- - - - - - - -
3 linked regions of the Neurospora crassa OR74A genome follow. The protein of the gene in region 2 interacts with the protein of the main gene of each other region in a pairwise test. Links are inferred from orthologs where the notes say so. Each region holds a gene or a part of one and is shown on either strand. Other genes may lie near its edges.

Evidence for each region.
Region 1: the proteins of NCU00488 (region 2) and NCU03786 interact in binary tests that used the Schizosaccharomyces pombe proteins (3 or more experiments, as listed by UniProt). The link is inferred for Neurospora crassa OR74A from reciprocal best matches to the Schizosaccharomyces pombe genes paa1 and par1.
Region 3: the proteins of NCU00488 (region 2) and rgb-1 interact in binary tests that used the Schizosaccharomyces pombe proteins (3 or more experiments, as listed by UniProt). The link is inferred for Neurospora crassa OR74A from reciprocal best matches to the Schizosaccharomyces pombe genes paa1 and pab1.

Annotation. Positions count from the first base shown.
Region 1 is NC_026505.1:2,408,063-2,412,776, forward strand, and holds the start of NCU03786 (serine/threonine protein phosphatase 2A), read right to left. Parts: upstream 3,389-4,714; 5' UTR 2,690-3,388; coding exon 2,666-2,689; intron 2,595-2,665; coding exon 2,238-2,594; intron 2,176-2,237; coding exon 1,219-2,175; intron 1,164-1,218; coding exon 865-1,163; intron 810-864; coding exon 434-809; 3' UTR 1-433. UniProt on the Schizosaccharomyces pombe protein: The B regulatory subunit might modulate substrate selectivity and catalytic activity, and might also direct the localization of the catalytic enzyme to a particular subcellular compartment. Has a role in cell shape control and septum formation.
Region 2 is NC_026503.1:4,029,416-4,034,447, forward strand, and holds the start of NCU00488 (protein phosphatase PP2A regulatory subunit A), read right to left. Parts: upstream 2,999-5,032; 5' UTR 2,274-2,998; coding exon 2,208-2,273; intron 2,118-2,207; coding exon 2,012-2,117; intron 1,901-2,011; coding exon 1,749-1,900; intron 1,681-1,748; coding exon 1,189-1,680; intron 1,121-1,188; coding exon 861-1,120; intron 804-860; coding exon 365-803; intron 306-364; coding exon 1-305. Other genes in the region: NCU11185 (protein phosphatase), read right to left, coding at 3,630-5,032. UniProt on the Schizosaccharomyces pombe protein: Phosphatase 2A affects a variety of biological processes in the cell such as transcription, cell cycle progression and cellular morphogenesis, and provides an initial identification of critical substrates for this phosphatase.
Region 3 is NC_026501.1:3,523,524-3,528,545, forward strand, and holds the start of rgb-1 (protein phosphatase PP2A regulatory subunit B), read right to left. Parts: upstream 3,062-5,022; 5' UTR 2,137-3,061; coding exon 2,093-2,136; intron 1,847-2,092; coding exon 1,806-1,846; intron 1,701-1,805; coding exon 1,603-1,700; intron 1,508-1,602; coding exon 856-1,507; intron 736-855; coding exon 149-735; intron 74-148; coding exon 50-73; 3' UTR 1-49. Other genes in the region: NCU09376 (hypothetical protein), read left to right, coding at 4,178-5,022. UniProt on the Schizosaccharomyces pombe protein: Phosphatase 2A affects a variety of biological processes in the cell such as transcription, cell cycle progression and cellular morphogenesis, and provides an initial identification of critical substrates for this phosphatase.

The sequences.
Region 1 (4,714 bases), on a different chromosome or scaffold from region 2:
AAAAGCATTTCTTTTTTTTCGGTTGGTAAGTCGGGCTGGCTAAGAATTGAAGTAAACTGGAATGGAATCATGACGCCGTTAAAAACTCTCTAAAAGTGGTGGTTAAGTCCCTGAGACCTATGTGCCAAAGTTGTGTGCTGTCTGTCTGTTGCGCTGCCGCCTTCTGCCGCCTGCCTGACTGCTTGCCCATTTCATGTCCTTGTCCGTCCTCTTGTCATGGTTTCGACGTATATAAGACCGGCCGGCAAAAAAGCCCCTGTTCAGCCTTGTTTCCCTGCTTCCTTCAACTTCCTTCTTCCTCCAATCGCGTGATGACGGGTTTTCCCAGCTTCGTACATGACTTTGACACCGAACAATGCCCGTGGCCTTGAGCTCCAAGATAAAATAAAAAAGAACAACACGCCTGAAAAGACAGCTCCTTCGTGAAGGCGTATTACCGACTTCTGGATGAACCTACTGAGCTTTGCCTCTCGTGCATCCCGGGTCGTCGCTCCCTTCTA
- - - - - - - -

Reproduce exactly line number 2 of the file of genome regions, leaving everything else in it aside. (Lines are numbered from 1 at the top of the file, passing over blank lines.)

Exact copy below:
Evidence for each region.